Trading Consultants Ltd. v John Stewart Sloan

Judgment Date07 November 2001
CourtDistrict Court (Hong Kong)
Judgement NumberDCCJ13438/2000
Subject MatterCivil Action


DCCJ 2548/00 & 13438/00



CIVIL ACTIONS NOS. 2548 & 13438 OF 2000


(Judgment Creditor)
(Judgment Debtor)



Coram: Acting Registrar Simon Kwang in Court

Date of Hearing: 30 July & 26 September 2001

Date of Handing Down: 7 November 2001





1. By a Consent Order dated 12 February 2001, Judgment was entered in favour of the Plaintiff against the Defendant for the sum of HK$75,000 inclusive of damages, interest and costs. Under the same order, the parties agreed to a stay of execution of the Judgment provided that the Defendant shall pay the Plaintiff $5,000 on the 12th day of each month commencing from 12 March 2001 which stay would be lifted if the Defendant failed to make 2 consecutive instalment payments.

2. In April this year, as the Defendant Judgment Debtor failed to make 2 consecutive instalment payments rendering the whole Judgment debt unsatisfied, the Plaintiff Judgment Creditor obtained an oral examination order dated 27 April 2001 against the Judgment Debtor under Order 49B of the Rules of District Court. It was provided under the said Order that the Defendant "attend and be orally examined under Order 49B of the Rules of District Court as to whether any and what debts are owing to the Judgment Debtor and whether the said Judgment Debtor has any and what other property or means of satisfying the Judgment dated 12 February 2001,..." At the call over hearing on 23 May 2001, the Judgment Debtor appeared in person and Ms. Registrar Au-Yeung granted usual directions for the Judgment Debtor to produce various documents for the last 2 years.

3. The oral examination was heard before me on 30 July 2001. At the conclusion of the oral examination, Mr. Clarke, appearing for the Judgment Creditor, applied for an order for the imprisonment of the Judgment Debtor for a period of 14 days pursuant to Order 49B 1B(1)(b) and (1)(c) that the Judgment Debtor:

(a) has disposed of assets with a view to avoiding satisfaction of the Judgment; and

(b) has wilfully failed to make full disclosure.

4. As the proposed order asked by the Judgment Creditor carried serious consequence and would affect the liberty of the Judgment Debtor, I informed the Judgment Debtor who appeared in person to seek legal advice and to make submission on the Judgment Creditor's application. The Judgment Debtor indicated that he would seek legal advice after reviewing the transcript of the proceedings. The hearing was adjourned to a date to be fixed to allow the Judgment Debtor to seek legal advice and to make submission and directions were made for the Judgment Creditor to file and serve the transcript of proceedings within 21 days and written submission within 7 days thereafter. The transcript and the written submission of the Judgment Creditor were later filed on 7 and 11 August 2001 respectively.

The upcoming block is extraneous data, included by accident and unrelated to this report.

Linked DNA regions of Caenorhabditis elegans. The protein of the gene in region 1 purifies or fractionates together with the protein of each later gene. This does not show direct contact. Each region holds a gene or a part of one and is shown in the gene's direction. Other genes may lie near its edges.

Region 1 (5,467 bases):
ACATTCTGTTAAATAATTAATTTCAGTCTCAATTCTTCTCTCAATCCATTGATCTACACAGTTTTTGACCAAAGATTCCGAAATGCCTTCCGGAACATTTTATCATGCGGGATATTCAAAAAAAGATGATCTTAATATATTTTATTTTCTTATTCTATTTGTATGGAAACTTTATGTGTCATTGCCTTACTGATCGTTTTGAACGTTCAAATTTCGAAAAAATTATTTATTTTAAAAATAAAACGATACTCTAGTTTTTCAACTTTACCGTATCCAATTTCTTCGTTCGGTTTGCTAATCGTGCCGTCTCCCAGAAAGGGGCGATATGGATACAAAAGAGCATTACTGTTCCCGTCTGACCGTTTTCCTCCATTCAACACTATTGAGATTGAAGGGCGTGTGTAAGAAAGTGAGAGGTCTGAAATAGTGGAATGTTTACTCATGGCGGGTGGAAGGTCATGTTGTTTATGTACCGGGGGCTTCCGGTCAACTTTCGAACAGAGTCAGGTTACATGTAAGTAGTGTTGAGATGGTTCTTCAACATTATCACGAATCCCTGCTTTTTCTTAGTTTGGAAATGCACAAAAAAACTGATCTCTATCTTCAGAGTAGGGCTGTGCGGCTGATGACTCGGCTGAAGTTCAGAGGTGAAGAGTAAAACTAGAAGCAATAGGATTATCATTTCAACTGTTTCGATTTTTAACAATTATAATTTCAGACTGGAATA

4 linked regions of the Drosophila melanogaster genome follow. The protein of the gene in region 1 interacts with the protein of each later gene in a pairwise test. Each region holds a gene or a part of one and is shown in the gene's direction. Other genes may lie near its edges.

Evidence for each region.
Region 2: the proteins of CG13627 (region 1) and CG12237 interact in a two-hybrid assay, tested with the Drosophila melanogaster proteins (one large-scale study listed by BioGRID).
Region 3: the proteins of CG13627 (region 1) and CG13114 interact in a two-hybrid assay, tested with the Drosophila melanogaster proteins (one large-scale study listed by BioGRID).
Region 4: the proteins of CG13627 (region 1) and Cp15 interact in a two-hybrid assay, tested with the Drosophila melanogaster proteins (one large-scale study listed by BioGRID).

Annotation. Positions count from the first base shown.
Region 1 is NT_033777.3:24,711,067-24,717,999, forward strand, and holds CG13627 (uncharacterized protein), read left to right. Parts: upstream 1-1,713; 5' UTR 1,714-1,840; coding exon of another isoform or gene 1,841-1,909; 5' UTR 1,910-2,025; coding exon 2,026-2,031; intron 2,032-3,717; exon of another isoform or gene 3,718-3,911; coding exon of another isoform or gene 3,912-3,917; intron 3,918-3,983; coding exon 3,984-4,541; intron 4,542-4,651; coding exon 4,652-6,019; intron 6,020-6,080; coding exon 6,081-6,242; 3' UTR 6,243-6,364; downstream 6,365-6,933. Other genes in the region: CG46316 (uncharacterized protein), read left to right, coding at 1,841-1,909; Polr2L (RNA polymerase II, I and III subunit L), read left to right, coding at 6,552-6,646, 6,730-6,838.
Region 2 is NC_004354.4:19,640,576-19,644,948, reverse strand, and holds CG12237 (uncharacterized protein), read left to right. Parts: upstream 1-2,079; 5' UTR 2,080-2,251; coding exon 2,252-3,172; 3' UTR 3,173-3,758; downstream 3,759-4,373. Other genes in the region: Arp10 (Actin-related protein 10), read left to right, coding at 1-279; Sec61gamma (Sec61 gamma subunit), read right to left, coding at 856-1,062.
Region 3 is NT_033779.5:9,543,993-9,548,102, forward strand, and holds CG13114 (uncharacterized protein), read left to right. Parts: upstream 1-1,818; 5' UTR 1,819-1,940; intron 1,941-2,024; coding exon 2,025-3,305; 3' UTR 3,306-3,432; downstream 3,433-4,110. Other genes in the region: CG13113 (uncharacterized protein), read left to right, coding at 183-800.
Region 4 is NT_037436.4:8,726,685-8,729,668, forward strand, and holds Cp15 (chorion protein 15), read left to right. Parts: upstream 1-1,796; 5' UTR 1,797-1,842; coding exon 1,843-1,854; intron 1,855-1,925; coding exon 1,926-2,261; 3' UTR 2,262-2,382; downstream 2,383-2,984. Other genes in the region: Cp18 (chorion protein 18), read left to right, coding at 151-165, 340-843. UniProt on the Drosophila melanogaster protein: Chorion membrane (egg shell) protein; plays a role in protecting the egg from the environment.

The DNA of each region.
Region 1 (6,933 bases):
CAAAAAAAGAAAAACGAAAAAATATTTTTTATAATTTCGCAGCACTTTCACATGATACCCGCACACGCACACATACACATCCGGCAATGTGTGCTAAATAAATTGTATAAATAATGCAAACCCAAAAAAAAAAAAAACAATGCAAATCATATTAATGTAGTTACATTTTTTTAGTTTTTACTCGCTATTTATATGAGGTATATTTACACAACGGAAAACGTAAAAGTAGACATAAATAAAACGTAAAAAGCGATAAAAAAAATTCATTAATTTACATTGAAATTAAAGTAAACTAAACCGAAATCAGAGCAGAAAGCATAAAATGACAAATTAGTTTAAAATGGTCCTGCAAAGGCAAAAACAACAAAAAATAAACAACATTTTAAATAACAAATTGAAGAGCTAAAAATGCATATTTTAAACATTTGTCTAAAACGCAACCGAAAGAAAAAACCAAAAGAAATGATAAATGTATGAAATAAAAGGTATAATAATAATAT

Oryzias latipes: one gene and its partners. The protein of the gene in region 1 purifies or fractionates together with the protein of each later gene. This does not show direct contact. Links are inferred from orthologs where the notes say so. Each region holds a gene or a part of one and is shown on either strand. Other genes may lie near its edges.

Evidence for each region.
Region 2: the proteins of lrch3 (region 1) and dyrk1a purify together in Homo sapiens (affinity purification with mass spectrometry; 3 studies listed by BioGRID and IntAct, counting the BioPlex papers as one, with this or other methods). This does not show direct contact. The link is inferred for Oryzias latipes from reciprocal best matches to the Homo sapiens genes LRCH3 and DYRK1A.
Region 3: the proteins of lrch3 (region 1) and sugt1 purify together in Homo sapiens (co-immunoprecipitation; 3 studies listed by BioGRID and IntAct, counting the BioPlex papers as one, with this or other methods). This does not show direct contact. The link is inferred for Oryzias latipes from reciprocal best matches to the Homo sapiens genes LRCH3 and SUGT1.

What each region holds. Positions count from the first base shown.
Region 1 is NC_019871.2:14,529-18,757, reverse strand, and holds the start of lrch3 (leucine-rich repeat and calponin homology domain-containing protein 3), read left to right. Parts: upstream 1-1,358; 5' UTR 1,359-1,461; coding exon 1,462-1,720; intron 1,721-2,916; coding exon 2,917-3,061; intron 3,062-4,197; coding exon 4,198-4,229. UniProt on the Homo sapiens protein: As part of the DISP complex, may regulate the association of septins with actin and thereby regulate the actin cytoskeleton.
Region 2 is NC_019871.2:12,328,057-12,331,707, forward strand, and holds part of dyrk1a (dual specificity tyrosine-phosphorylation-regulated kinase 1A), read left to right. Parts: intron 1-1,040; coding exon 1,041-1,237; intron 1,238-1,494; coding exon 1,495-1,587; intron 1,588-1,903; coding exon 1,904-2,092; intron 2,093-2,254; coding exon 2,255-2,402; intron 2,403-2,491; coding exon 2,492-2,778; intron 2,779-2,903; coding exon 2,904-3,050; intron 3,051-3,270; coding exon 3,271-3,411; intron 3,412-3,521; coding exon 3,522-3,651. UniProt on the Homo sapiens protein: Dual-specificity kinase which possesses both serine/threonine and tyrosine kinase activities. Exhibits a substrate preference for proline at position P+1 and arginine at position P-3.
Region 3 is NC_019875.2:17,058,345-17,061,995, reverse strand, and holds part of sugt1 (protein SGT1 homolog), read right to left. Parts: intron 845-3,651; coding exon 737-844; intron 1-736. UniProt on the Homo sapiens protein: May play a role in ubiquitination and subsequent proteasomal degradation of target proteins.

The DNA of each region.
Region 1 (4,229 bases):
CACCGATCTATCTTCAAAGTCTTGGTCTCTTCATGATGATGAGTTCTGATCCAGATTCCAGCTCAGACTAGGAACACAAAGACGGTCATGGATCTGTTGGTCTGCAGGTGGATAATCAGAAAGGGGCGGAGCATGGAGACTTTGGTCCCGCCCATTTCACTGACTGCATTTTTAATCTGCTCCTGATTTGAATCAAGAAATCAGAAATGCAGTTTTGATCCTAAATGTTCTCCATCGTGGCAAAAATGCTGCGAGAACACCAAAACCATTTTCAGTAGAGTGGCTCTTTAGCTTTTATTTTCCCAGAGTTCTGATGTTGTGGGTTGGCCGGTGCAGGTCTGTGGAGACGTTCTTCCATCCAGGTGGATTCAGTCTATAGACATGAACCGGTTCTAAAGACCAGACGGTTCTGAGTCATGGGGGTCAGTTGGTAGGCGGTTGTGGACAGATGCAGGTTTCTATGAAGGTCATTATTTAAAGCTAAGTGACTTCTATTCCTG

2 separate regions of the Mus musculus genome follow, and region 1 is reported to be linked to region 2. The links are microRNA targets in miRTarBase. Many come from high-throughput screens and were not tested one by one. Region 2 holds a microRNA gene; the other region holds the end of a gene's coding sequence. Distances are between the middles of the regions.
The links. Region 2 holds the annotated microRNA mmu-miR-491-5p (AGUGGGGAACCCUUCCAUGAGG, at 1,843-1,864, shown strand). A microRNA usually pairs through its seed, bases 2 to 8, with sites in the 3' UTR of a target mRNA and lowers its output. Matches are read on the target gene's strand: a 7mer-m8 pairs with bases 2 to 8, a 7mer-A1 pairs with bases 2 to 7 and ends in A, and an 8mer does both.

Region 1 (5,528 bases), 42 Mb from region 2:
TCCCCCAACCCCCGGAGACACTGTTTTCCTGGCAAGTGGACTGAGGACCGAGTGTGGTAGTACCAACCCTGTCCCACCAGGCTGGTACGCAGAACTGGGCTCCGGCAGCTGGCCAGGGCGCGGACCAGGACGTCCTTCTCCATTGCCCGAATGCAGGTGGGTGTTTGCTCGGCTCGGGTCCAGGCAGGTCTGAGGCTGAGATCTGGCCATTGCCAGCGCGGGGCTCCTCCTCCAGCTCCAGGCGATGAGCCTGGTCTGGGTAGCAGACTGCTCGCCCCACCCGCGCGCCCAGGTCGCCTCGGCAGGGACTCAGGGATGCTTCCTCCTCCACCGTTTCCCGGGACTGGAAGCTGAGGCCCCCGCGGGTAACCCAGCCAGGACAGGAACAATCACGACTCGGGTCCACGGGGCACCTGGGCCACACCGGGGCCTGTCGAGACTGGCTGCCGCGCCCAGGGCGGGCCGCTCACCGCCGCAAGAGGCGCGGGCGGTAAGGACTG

5. On 26 September 2001, the Judgment Debtor, while acting in person without legal representation, made oral submission in opposing the Judgment Creditor's application for his imprisonment. After hearing Mr. Clarke's reply, I reserved my Judgment pending the filing of the further transcript of the proceedings by the Judgment Creditor. The transcript was later filed on 8 October 2001.

Order 49B Rules of District Court

6. It may be convenient to set out the provisions of the Rules of District Court which are relevant to the application of the Judgment Creditor.

" Order 49B

(HK) Execution and Enforcement of Judgment for Money by Imprisonment

1. Securing attendance at examination

(1) Where a judgment for the payment of a specified sum of money is, wholly or partly, unsatisfied, the Court, on an ex parte application of the judgment creditor, may order that the judgment debtor be examined under rule IA and shall, for the purpose of securing the attendance of the judgment debtor at an examination under rule 1A either-

(a) order the judgment debtor, by an order which shall be served personally upon him, to appear before the Court at a time appointed by the Court, with such documents or records as the Court may specify;

1A. Examination of debtor

(1) Upon appearance of the judgment debtor for examination, he shall give evidence and he may be examined on oath by the judgment creditor and the Court; and the Court may receive such other evidence as it thinks fit.

(2) The judgment debtor shall, at his examination, make a full disclosure of all his assets, liabilities, income and expenditure and of the disposal of any assets or income and shall, subject to the directions of the Court, answer all questions put to him.

1B. Power of the Court following examination